Qi has been variously described as ‘the origin of the five grains grown in the earth and of the stars in the sky’ (下生五穀，上為列星), ‘something that is vague and not completely tangible, yet real’ (恍恍 惚惚) and ‘the vital force for living beings; without it, life will not be sustained’ (有氣則生，無氣則亡). There are no spatial constraints on Qi. ‘It is everywhere in the universe and it is in everything in the universe’ (氣化生萬物).
Ancient Chinese viewed everything in the universe as being constantly in the process of transformation, changing ‘from nothingness to existence, from existence to nothingness’ (有無相 生). In other words, all physical existences come from Qi and they will eventually return to Qi. Everything is changing all the time. Nothing remains static. Qi and Dao (Dao referring to the laws that govern the change of Qi and of everything that exists), are the two corner stones of traditional Chinese culture. Qigong and Traditional Chinese Medicine (TCM) are examples of practices based on these laws.
An example of Yuan Qigong (Yuan Gong) moving and still exercises that work to improve the body’s Qi
Qi is not widely recognized in modern culture, even though from ancient times there has been awareness of its existence and considerable understanding of the way it works. While everything in the universe is evidence of the existence of Qi, Qi itself is invisible to most people. When something is formless and cannot be measured or seen, we do not find it easy to accept or understand. In an attempt to understand the nature of Qi, scientists have tried to use scientific instruments to measure it and to record its effects. They used equipment that could detect electro-magnetic, sound and light waves and concluded that, since these types of energy are always present and affect what is going on around them, they must be the what Qi is. However, although Qi is in all of them, it is none of them.
What exactly is Qi then? It is a fully integrated form of material (a very fine substance that at this stage no machine is capable of measuring), energy and information. You can now see why we don’t use the word ‘energy’, even though this is the term in English that comes closest to describing Qi. Qi is far more than just energy. Since there is no English word that has a meaning equivalent to ‘Qi’, I think it is more appropriate to use the original Chinese term.
As suggested by the terminology, the material, energy and information in Qi are not separate, although each of them has its specific properties and works in its own specific way. Through the interaction of this material, energy and information, change occurs. It is the information that guides this change. What determines the content of the information? Everything that exists has laws that govern its change and development, and the information is the form these laws take. This information will determine how energy and material transform into one another. This is how all change occurs in the universe. Everything in the universe is the result of the change and movement of Qi, ‘from nothingness to existence, from existence to nothingness’ (有無相 生), with many changes along the way. Every physical object, be it a molecule, an atom, a quark or even ‘dark matter’, is a concentrated form of Qi. This Qi in physical form is constantly interacting with the non-physical Qi that is everywhere in space. What you see right in front of your eyes might seem to be just empty space, but there is actually a lot of Qi in this space, and a great deal of activity.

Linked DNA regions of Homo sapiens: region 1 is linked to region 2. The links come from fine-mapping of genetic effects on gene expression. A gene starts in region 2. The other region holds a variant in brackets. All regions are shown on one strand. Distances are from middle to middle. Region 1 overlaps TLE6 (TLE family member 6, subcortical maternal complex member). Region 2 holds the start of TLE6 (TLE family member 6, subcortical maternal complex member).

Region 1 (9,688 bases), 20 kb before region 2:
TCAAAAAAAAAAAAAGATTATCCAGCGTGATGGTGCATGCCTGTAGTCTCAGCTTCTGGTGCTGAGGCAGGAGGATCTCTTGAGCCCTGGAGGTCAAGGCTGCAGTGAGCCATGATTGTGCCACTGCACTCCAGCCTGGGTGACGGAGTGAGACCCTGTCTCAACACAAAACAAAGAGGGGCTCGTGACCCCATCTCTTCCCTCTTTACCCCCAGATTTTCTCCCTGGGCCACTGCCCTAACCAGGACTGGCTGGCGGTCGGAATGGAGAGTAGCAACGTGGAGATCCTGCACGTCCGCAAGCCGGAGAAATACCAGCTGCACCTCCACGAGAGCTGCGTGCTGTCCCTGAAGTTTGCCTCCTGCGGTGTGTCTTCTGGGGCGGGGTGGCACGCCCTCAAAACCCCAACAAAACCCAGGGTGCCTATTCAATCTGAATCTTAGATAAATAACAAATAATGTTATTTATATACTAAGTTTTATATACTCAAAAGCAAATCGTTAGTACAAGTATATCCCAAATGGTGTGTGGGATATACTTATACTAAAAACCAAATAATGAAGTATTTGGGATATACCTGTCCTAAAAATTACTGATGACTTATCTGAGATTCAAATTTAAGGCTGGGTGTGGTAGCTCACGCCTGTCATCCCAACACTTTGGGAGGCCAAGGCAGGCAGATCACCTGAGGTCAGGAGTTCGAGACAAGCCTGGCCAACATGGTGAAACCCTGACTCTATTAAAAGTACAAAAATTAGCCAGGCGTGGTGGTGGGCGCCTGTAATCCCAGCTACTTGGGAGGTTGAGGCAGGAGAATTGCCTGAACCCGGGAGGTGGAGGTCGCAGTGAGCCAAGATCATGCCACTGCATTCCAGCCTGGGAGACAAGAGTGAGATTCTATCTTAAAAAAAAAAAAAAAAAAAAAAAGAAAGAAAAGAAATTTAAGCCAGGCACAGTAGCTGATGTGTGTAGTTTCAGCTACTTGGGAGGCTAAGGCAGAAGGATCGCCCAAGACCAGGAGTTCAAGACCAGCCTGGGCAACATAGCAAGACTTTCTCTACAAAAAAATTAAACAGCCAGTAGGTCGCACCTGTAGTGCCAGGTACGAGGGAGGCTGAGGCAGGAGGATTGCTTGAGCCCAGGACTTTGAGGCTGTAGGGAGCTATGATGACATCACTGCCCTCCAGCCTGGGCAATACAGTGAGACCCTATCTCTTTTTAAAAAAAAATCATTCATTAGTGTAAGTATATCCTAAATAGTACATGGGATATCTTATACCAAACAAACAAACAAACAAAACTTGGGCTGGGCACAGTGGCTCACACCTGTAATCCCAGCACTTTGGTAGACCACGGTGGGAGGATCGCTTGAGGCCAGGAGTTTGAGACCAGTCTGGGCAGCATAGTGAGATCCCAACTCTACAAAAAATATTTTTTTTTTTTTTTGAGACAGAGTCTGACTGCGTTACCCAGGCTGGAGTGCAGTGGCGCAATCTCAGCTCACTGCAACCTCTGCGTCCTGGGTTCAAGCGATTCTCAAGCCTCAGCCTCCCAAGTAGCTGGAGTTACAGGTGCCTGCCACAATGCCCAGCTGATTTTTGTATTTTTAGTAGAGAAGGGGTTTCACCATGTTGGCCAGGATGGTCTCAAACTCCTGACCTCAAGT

What is the role of Qi in human life? We can say it is the foundation of life and health. In other words, it is the life force. Without it, life cannot be sustained. When it is not in good condition, problems can be expected.
Qi works in different parts of the body in different ways. When functioning normally, it changes and moves according to the information of the part of the body concerned, be it an organ, a cell, an atom or even smaller. It has to work in a way that follows the laws of that part of the body if balance is to be maintained. Every one of the laws governing the way Qi functions in the body is in turn part of the aggregate of the laws of Qi relating to human life as a whole. Qigong and Traditional Chinese Medicine (TCM) are both based on an understanding of how Qi functions in the human body, and this understanding enables us to effect favorable change.
From the above, you can see the importance of Qi and the complexity of the laws of Qi. Understanding Qi is essential to understanding life. We humans must continue to explore this ever-present yet seemingly elusive player in our lives if we are to come closer to a full understanding of life. Science could make a substantial contribution by playing a more active role in exploration. It is promising there is an increasing interest in this area of research.
This is an excerpt from the book ‘Wellbeing Begins With You’ by Yuan Tze, if you would like to read more from Wellbeing you can purchase it on our Learn REN XUE website here.